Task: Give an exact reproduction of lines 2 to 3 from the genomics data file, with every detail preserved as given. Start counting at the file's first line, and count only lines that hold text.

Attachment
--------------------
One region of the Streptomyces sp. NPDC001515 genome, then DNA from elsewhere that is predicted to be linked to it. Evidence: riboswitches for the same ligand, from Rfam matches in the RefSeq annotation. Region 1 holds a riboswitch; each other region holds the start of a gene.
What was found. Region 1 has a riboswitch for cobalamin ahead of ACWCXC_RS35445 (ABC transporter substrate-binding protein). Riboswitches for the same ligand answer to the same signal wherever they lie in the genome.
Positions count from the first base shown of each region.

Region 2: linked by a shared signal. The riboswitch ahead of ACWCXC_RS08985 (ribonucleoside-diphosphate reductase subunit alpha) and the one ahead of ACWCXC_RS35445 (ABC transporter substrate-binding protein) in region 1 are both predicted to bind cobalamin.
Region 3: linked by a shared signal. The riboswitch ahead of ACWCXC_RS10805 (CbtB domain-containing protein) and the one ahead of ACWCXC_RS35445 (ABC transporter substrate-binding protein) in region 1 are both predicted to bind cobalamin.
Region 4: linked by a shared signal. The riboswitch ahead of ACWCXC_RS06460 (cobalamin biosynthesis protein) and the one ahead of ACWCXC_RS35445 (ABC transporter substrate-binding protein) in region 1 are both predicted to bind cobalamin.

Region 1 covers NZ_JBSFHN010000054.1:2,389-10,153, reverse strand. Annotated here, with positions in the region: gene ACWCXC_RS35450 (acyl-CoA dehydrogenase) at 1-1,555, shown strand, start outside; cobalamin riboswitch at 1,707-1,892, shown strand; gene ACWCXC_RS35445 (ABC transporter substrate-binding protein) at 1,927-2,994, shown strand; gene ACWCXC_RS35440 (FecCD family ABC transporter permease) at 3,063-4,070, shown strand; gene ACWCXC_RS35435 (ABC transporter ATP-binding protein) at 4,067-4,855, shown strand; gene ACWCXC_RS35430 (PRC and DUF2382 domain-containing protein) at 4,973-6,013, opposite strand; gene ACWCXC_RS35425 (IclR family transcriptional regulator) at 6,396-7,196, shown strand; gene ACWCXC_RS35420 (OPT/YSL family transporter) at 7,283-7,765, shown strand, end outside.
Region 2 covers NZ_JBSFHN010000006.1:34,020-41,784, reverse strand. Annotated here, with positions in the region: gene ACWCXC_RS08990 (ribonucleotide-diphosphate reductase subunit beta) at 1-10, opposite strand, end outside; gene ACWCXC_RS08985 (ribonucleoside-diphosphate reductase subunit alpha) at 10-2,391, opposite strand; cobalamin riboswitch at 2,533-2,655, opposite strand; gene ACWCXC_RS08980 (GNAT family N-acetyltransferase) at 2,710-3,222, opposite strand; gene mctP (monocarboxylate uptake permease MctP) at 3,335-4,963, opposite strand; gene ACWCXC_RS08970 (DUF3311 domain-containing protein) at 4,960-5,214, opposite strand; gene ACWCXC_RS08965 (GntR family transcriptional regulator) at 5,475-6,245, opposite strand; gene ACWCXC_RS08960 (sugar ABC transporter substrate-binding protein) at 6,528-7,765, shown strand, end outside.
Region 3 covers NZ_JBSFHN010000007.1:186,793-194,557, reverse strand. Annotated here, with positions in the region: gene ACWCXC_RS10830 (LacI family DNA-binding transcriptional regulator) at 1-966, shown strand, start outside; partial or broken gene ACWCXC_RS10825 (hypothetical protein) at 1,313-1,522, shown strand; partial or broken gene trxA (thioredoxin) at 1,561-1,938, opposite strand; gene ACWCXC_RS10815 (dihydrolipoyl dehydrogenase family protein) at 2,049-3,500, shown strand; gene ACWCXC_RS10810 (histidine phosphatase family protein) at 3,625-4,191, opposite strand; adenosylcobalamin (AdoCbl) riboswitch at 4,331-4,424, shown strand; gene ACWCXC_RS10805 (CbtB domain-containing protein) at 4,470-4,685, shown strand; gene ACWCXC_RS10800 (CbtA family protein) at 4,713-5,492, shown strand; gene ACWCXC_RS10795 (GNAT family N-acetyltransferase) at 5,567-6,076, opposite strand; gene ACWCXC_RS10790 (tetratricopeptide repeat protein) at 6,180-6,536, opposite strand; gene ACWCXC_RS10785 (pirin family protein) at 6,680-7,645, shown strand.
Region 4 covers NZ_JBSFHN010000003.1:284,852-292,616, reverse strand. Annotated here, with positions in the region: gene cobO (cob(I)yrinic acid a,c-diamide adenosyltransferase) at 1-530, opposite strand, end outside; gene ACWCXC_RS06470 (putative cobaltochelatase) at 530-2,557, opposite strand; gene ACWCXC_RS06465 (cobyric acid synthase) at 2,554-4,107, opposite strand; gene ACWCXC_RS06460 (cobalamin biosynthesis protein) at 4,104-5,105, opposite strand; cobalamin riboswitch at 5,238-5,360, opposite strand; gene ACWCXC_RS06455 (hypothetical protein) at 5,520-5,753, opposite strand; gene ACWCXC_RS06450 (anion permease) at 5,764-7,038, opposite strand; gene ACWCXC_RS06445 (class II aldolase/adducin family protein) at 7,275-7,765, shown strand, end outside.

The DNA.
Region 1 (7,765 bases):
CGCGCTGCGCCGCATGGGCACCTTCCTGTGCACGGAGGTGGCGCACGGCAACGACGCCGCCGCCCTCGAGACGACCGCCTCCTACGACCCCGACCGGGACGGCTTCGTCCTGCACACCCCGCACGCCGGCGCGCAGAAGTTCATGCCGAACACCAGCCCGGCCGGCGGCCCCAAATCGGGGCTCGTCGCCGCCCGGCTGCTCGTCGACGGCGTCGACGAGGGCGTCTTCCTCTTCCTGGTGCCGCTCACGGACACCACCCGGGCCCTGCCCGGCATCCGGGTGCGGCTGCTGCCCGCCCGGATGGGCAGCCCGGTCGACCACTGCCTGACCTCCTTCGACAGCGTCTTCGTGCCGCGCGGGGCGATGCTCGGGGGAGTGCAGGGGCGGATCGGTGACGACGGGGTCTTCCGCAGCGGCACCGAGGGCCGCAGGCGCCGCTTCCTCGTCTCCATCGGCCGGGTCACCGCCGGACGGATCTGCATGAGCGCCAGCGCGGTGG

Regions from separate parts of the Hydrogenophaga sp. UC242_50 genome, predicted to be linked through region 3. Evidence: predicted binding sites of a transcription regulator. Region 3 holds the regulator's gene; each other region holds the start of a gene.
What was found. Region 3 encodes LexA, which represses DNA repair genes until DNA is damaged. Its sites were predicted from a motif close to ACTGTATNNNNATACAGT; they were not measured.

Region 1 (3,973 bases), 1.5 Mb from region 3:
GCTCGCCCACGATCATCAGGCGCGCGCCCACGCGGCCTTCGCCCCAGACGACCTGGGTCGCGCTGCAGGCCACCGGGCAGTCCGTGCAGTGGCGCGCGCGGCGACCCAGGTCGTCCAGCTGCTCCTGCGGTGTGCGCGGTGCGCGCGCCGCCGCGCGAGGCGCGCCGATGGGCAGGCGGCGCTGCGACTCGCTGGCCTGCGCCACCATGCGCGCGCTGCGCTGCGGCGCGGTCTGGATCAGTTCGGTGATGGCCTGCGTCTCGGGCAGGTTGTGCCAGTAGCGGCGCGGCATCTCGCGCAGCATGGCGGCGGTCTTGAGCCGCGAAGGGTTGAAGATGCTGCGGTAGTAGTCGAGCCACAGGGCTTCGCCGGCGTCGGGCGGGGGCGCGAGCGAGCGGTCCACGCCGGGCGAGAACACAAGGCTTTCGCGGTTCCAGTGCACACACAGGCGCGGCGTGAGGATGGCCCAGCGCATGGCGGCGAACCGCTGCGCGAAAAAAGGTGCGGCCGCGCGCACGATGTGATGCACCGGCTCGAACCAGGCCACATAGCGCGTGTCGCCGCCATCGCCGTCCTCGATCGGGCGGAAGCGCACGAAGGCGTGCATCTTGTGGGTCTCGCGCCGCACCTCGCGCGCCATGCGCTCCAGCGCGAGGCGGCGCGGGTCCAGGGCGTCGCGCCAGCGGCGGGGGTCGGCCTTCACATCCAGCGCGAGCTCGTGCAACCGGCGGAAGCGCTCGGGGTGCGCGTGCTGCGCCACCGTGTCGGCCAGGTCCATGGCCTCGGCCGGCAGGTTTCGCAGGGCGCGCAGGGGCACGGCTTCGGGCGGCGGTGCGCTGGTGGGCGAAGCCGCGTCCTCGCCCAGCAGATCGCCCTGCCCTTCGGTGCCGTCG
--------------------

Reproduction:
What was found. Region 1 has a riboswitch for cobalamin ahead of ACWCXC_RS35445 (ABC transporter substrate-binding protein). Riboswitches for the same ligand answer to the same signal wherever they lie in the genome.
Positions count from the first base shown of each region.